Welcome to 'One Page'. In this monthly newsletter, I will talk about the people I have met, and the things I have read or seen relating to Shannon Trust's vision, which is a future where everyone can experience the positive impact of learning. I hope these short pieces will start conversations, generate new ideas, and help our vision become a reality.
As I write this, many families are preparing for the new academic year.
Some pupils and students hope for qualifications towards particular careers, most are moving up a year and changing sets or subjects. Some look forward to catching up with friends or their school activities, and others are starting out.
At some level, all of them will have days when their lessons seem difficult, frustrating, boring, pointless or out of reach. For most of us, this is part of learning. It is a sobering statistic that 15% of the UK adult population will not be able to read this One Page, however much they might like to.
At the same time, in the news we hear a lot about UK productivity. As a measure of how production ‘inputs’, like labour and capital assets translate into ‘outputs’, productivity is a key indicator of a nation’s economic progress. In 2022, UK productivity was reported to be around 15% lower than Germany and the US (ranked highest in the G7).
I am mindful that statistics and economic measures are blunt tools. Even so, UK productivity has flat lined over the last 15 years, with workers tending to produce less each hour than their counterparts in equivalent countries. This is generally more marked in low-wage sectors.
Commentators call this the ‘productivity puzzle’. I can’t help wondering what part the UK’s rates of low literacy and numeracy play.
I am not the first to ask this question. In 2018, a Joseph Rowntree Foundation report said that if the economy is to work for all of us, our efforts to increase productivity must benefit workers. This can be by building and improving skills, and through this increasing pay. Investing in machinery, for example, is not enough.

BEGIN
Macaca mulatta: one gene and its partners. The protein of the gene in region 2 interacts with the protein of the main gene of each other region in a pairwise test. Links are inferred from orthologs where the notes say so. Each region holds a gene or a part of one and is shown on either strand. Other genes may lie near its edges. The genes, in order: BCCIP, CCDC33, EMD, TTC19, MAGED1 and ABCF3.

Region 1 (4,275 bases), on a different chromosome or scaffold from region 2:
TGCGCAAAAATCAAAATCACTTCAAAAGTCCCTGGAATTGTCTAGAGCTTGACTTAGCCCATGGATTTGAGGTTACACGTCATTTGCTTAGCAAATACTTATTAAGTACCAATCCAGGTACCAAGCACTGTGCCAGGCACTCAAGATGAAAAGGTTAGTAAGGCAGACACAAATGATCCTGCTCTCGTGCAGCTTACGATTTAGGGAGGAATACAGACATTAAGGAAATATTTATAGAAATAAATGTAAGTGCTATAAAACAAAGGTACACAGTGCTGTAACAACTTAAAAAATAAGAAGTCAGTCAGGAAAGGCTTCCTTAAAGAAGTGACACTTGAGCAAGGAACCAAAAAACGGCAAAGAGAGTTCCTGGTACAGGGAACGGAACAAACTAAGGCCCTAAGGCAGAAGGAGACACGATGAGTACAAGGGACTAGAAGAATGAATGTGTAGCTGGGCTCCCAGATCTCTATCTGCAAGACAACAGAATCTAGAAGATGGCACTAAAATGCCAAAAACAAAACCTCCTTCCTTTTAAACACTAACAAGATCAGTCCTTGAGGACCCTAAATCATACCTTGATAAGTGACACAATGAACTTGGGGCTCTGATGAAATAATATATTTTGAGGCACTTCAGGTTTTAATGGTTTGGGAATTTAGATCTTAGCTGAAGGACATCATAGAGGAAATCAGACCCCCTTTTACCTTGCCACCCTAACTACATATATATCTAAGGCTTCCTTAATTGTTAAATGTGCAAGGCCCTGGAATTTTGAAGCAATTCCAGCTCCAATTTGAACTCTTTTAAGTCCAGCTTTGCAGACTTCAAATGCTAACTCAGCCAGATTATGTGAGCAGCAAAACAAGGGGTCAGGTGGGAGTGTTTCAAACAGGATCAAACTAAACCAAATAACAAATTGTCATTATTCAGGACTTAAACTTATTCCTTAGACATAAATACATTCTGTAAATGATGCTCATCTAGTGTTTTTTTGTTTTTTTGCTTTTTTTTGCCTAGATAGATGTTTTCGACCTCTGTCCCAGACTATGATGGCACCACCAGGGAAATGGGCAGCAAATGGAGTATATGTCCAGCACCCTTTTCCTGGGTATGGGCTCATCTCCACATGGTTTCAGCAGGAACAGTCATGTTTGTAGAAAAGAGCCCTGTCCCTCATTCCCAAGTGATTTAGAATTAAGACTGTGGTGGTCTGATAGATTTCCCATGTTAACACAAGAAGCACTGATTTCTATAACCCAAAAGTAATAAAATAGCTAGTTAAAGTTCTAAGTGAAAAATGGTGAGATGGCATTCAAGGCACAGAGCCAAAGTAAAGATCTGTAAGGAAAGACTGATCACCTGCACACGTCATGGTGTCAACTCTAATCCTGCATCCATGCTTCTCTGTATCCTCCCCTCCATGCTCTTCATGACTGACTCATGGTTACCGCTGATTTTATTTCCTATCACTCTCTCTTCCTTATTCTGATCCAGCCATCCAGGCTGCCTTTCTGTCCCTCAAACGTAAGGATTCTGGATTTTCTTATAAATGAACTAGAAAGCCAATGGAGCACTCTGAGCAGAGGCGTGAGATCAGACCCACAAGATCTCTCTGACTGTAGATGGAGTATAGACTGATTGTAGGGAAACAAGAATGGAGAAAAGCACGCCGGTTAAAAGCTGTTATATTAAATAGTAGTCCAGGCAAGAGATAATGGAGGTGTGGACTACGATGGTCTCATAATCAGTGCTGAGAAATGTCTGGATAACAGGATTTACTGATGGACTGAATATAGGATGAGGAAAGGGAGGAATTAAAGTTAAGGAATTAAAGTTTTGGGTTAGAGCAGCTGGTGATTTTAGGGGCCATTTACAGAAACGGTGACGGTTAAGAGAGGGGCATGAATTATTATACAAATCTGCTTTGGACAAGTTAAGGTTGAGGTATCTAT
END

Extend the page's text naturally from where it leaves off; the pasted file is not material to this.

As UK businesses began to open up following the COVID pandemic, Pro Bono Economics reported that those with poor literacy were more likely to be unemployed or earn lower wages. At the time, they estimated the average UK worker with very poor literacy skills earns approximately 7.1% less than those with even a basic level. This means those people need to work a year and a half longer over an average lifetime to make up the difference.
Literacy is a life skill. It improves our connections with others, helps us understand our place in the world around us, and increases our chances of successful training and employment.
In May 2022, accountants PwC and The Times Education Commission carried out a poll of British firms. The results showed that UK businesses question how well our education system prepares young people for the world of work.
35% of participating businesses said there were shortages of skills in basic literacy and numeracy.
Chair of the John Lewis Partnership, Dame Sharon White, said their organisation offers basic reading, writing and maths classes to young staff. Her experience is that some new recruits to John Lewis have fabulous people and team working skills, but these have been developed outside the education system.
Half of the firms who responded to the poll said they could contribute to a more resilient UK economy if the education system was ‘reimagined’. For example, helping students to develop better time management, team working skills and resilience.
It's not rocket science.
All organisations need workers with a mix of skills. Academic and practical abilities form part of this, but so do soft skills and attitudes, like communication, leadership, commitment, networking and creativity.
Workers who are comfortable with reading, writing and maths are more likely to be confident in themselves in a work environment. They are more resilient and able to adapt to new and different roles and challenges. Or to turn this around, workers who struggle with their reading, writing or maths are more likely to stick to their comfort zones.